One concerned participant in the seminar asked whether ethically conscious consumers should stop doing sports altogether as it is very difficult to know the origin of sneakers and jumpers. Janne Ronkainen encouraged everyone to continue their sport hobbies but at the same time to remember always to ask from their retailer questions about the origin of their sports products. "For something to happen it is enough that one per cent of the consumers start asking questions about the origin of sport goods and under which working conditions they have been made, quickly twenty per cent of consumers are interested in these issues and then the importer has to start looking for answers to these questions", Ronkainen said.

Sewing and Guessing in the World Village Festival

After the Solidarity Weekend preparations were started for the World Village Festival, an annual free multicultural festival in the centre of Helsinki, in which the "Fair Play - Equal Rules" would be made familiar to the masses. The joint tent of SASK and various trade unions in the festival was devoted to the campaign. Out of the 100 000 festival-goers thousands visited the campaign tent and participated in two competitions; in one competition the origin of eleven different brand sneakers, from Mizuno to NoSweat, had to be guessed (the 'made in' label was carefully covered with tape).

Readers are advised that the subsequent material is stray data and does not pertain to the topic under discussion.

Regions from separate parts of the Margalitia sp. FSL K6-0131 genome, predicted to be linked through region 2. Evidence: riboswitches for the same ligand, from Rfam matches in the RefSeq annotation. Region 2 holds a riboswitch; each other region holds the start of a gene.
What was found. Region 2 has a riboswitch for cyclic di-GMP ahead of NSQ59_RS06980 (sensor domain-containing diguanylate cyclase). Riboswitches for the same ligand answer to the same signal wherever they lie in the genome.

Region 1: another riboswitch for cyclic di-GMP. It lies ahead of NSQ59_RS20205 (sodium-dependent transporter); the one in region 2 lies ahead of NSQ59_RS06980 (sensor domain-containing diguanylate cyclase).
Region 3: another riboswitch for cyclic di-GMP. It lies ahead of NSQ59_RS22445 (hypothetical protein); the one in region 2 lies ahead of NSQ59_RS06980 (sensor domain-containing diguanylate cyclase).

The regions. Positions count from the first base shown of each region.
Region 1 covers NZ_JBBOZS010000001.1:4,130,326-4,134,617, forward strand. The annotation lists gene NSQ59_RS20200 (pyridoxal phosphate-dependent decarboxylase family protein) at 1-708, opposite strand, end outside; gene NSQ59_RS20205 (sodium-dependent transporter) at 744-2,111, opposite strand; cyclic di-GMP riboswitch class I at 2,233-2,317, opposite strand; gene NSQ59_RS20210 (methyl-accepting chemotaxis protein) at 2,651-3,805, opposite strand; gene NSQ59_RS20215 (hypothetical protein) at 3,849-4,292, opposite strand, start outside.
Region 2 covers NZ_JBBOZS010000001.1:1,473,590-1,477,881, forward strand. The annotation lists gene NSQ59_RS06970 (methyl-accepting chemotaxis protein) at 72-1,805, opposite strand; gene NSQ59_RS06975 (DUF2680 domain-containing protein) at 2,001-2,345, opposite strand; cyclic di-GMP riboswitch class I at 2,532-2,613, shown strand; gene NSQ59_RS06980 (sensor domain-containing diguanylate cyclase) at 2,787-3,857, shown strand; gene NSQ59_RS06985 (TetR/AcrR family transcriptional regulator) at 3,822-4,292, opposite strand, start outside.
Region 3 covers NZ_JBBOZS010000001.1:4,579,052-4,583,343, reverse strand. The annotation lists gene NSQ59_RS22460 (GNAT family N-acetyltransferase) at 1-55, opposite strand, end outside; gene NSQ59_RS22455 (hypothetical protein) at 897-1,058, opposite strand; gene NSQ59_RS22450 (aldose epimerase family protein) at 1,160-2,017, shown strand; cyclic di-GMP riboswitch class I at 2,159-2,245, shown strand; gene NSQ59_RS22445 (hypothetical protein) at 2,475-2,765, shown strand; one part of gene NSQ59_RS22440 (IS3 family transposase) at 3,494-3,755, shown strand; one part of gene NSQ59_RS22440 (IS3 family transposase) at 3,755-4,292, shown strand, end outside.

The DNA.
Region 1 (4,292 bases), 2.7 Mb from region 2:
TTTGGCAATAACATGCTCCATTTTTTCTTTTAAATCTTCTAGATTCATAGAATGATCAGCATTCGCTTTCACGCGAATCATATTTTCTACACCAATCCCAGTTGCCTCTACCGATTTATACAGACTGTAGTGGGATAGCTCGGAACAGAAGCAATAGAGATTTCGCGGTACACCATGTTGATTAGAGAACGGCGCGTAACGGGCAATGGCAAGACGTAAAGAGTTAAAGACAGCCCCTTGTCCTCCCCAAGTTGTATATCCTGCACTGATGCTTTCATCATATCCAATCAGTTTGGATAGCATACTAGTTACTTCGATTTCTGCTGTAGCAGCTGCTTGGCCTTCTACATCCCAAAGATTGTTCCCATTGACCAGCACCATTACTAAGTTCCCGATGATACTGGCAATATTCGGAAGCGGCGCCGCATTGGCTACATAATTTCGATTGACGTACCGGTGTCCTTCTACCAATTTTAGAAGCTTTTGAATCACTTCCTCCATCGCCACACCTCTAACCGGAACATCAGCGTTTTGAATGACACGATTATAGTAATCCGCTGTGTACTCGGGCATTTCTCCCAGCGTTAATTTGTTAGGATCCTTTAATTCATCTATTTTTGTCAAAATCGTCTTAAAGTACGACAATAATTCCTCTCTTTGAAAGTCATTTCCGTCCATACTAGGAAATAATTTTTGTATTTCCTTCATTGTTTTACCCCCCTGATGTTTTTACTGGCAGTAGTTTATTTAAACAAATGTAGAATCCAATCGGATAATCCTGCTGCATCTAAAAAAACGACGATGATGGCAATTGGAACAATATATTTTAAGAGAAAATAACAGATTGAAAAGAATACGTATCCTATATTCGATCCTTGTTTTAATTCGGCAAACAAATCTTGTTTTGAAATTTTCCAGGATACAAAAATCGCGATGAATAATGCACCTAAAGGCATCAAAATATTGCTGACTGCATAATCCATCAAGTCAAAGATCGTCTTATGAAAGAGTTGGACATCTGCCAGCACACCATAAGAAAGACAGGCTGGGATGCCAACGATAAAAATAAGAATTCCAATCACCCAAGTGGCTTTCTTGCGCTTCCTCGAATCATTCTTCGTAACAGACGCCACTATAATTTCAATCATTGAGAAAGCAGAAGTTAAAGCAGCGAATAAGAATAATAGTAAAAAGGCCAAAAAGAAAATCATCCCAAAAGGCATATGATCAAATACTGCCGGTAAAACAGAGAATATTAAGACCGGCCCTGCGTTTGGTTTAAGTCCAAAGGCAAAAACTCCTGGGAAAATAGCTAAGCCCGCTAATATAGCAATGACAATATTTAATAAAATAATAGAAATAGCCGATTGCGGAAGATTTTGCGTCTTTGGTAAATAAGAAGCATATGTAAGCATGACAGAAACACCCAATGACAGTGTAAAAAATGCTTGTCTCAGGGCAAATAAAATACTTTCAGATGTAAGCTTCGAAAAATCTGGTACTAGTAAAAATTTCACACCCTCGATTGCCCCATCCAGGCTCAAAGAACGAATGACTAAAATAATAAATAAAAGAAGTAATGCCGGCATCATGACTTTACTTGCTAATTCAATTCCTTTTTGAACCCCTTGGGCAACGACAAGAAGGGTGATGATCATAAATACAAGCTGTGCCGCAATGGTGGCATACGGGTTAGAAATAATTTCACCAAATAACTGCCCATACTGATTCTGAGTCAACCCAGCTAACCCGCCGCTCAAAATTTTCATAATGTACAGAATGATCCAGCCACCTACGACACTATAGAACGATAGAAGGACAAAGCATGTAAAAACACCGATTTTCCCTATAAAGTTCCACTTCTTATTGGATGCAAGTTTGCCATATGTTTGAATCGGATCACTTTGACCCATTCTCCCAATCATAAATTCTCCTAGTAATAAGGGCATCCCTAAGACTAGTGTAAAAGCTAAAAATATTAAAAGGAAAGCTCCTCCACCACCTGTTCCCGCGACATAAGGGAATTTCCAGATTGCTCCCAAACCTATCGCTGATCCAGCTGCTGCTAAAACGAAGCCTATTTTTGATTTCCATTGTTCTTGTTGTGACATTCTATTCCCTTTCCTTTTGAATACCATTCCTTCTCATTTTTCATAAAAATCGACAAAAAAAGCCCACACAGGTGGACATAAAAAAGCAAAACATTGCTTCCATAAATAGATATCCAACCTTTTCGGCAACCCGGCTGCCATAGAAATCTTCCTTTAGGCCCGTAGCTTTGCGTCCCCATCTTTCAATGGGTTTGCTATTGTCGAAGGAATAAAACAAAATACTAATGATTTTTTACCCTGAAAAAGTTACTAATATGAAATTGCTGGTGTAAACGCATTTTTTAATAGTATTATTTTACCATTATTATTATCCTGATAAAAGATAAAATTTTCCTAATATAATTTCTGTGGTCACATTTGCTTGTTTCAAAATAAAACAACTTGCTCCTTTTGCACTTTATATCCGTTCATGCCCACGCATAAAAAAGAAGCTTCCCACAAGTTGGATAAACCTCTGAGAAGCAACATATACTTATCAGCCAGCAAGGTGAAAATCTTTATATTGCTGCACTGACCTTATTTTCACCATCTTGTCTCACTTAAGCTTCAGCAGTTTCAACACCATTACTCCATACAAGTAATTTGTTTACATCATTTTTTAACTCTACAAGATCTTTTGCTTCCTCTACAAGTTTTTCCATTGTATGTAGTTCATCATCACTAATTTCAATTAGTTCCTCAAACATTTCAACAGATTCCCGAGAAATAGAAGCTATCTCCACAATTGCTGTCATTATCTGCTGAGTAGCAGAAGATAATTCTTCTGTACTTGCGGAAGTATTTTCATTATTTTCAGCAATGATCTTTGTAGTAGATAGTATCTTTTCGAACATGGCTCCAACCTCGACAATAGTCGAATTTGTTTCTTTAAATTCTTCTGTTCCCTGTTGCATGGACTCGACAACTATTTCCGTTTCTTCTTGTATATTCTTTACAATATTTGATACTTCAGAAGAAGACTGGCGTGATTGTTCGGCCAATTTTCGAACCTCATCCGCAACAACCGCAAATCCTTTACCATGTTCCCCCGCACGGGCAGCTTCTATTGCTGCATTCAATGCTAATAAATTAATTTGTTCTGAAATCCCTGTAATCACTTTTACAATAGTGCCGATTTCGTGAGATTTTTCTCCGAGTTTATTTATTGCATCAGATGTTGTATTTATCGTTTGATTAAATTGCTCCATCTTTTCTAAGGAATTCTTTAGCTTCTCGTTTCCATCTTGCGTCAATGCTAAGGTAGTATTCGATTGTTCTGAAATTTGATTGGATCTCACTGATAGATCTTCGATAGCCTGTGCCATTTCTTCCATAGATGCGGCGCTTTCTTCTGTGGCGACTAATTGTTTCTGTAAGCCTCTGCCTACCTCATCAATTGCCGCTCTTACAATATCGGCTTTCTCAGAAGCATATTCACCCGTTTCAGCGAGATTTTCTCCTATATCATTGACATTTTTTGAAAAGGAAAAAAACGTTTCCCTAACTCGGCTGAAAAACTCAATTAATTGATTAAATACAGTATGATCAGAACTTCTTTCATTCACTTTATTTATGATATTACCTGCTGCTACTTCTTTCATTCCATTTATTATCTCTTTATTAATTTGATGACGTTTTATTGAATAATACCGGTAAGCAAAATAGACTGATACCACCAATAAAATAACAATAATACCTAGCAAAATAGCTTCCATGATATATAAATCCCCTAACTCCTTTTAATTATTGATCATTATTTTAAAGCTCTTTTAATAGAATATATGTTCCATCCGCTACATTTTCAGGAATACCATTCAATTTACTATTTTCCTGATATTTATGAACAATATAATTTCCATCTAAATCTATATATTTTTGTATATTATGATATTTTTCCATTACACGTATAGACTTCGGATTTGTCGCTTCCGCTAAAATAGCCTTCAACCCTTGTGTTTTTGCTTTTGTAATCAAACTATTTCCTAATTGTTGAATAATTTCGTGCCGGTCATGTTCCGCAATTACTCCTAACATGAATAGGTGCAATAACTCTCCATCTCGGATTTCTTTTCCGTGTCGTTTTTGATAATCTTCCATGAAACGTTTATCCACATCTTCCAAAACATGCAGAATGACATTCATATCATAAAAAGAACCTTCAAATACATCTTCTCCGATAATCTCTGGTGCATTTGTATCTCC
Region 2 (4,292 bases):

In the other competition volunteers from different trade unions took time in the fastest sewer competition. These fun games highlighted well the working conditions in the sportswear and shoe industries and the complicated production chains of these products. Among the visitors to the campaign tent was the Finnish President Tarja Halonen who also participated in the fastest sewer competition, it took her 29 seconds to sew seam on about half a meter of white cloth. This means that Mrs. President wouldn't make it in a garment factory in China where 4 t-shirts have to be sawn in 30 seconds!

Outside the tent people could admire a dummy dressed in a complete official Helsinki World Championships outfit. Mizuno donated outfits for all of the 3000 thousand volunteers of the Games, every single part of the outfit from head to toe made in China.

Leafleting at the World Championships